Her mother then told her that she should be rewarded for not telling a lie by giving her a new book and a new Bible.
A poor Arabian of the desert was one day asked, how he came to be assured that there was a God.
“In the same way,” he replied, “that I am enabled to tell by a print impressed on the sand, whether it was a man or beast that passed that way.”
* * * * *
Thankfulness.—Walking along Bishopgate street one morning, I saw two men standing as if amazed at something that had happened.
“Pray, gentlemen,” said I, “what is the matter?”
One of them informed me that a genteelly dressed man had hastily come up to him, and tapping him on the shoulder, had said:
“Sir, did you ever thank God for your reason?”
“No,” said I, “not particularly.”
“Well,” said he, “do it now, for I have lost mine;” when he marched off with great speed.
* * * * *
Honesty.—An honest boy, whose sister was sick and the family in want, found a wallet containing fifty dollars. The temptation was great to use the money; but he resolved to find the owner. He did so; when the owner, learning the circumstances of the family, gave the fifty dollars for their comfort. He took the boy to live with him. That boy is a prosperous merchant in Ohio.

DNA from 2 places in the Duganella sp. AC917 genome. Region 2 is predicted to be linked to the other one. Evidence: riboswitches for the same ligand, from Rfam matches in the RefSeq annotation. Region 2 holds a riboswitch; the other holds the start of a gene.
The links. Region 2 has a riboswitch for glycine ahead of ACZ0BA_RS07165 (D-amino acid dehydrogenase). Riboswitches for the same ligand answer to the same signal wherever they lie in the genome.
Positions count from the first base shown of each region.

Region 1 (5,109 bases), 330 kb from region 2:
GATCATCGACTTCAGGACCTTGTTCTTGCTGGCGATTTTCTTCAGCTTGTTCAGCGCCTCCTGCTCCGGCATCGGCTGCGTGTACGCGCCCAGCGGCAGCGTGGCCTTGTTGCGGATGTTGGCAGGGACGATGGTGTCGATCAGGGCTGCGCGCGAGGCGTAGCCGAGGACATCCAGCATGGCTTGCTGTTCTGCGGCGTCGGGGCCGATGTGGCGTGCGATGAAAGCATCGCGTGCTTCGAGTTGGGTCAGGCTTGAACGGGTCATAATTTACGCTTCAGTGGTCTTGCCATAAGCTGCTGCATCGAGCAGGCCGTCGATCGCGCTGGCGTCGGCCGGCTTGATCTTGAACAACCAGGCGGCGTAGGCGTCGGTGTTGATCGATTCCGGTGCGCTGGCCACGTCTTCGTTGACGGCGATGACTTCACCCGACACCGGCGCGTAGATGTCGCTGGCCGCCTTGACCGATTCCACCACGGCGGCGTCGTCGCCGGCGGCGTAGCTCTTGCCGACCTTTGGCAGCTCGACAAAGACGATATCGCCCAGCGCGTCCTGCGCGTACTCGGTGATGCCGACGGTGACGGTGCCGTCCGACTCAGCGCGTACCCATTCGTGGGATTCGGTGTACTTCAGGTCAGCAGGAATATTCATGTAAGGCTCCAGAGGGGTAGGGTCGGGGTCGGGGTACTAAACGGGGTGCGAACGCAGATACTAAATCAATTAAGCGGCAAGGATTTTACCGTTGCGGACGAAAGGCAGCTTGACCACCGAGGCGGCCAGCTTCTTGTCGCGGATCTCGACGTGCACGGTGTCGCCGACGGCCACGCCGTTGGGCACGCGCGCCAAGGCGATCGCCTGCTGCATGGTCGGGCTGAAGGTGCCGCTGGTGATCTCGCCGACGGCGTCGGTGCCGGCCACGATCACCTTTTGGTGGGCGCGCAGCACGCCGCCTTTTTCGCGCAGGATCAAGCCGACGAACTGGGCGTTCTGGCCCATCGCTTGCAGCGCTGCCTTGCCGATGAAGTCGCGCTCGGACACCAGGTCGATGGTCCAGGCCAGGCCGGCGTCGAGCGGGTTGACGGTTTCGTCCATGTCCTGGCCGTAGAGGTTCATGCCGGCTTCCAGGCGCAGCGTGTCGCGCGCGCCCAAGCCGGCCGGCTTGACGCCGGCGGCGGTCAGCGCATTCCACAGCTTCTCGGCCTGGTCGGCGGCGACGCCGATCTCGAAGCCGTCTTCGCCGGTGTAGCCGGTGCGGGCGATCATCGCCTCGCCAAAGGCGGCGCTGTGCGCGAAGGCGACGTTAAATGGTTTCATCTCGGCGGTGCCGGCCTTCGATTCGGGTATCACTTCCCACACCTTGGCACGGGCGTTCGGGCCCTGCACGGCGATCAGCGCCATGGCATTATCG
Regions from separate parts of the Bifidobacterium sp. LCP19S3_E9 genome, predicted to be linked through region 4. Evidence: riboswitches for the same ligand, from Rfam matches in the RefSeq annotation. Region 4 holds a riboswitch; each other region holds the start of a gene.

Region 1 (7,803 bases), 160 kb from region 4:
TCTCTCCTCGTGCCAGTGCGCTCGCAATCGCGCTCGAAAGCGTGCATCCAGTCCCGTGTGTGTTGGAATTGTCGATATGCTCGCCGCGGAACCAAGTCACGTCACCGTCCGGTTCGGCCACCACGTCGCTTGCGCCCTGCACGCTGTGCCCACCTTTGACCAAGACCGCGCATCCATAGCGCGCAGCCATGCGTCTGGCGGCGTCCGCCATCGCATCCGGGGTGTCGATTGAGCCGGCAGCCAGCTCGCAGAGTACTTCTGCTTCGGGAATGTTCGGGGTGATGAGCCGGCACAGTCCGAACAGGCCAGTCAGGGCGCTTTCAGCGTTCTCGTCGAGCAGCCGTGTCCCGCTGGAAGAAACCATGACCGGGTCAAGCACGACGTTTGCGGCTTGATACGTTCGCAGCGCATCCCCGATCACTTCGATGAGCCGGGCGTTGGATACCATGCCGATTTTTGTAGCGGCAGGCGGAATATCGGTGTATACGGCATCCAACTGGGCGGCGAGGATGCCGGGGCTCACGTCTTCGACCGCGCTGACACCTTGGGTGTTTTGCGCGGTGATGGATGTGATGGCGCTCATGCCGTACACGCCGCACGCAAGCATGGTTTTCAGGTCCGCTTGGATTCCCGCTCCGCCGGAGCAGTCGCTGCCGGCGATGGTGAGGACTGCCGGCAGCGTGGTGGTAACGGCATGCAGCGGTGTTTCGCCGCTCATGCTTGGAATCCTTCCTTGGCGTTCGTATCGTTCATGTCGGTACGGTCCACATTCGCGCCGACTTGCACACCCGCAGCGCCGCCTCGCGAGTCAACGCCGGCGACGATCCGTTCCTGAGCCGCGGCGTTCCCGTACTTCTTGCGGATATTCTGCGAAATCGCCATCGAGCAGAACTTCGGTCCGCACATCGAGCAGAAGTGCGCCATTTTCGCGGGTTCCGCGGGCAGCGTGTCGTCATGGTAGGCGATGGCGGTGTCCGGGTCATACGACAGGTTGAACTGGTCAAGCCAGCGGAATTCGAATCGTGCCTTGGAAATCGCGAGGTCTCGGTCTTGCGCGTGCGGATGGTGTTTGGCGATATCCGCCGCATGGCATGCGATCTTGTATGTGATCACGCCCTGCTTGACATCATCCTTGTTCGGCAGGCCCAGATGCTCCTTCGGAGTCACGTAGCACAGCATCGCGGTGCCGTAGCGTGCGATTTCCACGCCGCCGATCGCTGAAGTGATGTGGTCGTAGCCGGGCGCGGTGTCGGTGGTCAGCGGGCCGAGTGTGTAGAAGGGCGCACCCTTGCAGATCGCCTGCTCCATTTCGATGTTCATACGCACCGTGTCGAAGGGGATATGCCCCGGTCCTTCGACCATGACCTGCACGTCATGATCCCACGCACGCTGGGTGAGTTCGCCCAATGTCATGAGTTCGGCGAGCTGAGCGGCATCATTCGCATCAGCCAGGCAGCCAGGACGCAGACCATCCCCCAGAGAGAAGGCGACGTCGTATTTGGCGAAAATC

* * * * *
The boy and his marbles.—One Sunday a lady called to her little boy, who was shooting marbles on the pavement, to come into the house.
“Don’t you know you shouldn’t be out there, my son? Go into the back yard, if you want to play marbles; it is Sunday.”
“Yes, mother; but aint it Sunday in the back yard?”
A little boy who had been out early in the morning playing on the lawn before his father’s house, while the dew drops lay on the grass, was soon after seen returning to the spot, and finding them all gone, he sat down to weep. His father asked him why he wept.
“Because,” said he, “the beautiful dew drops are gone.”
His father tried to soothe him, but he continued weeping. Just then a cloud passed ever, and on the cloud the beautiful rainbow had cast its arch.
“There, see, my son,” said the father, “there are all your dew drops; the sun has taken them up only to set them forth in greater brightness in the sky.”
“O father, dear father,
why pass they away,
The dew drops that sparkled at dawning of day,
That glittered like stars in the light of the moon;
Oh, why are the dew drops dissolving so soon?
Does the sun in his wrath chase their brightness away,
As if nothing that’s lovely might live for a day?
The moonlight is faded, the flowers still remain,
But the dew drops have shrunk to their petals again.”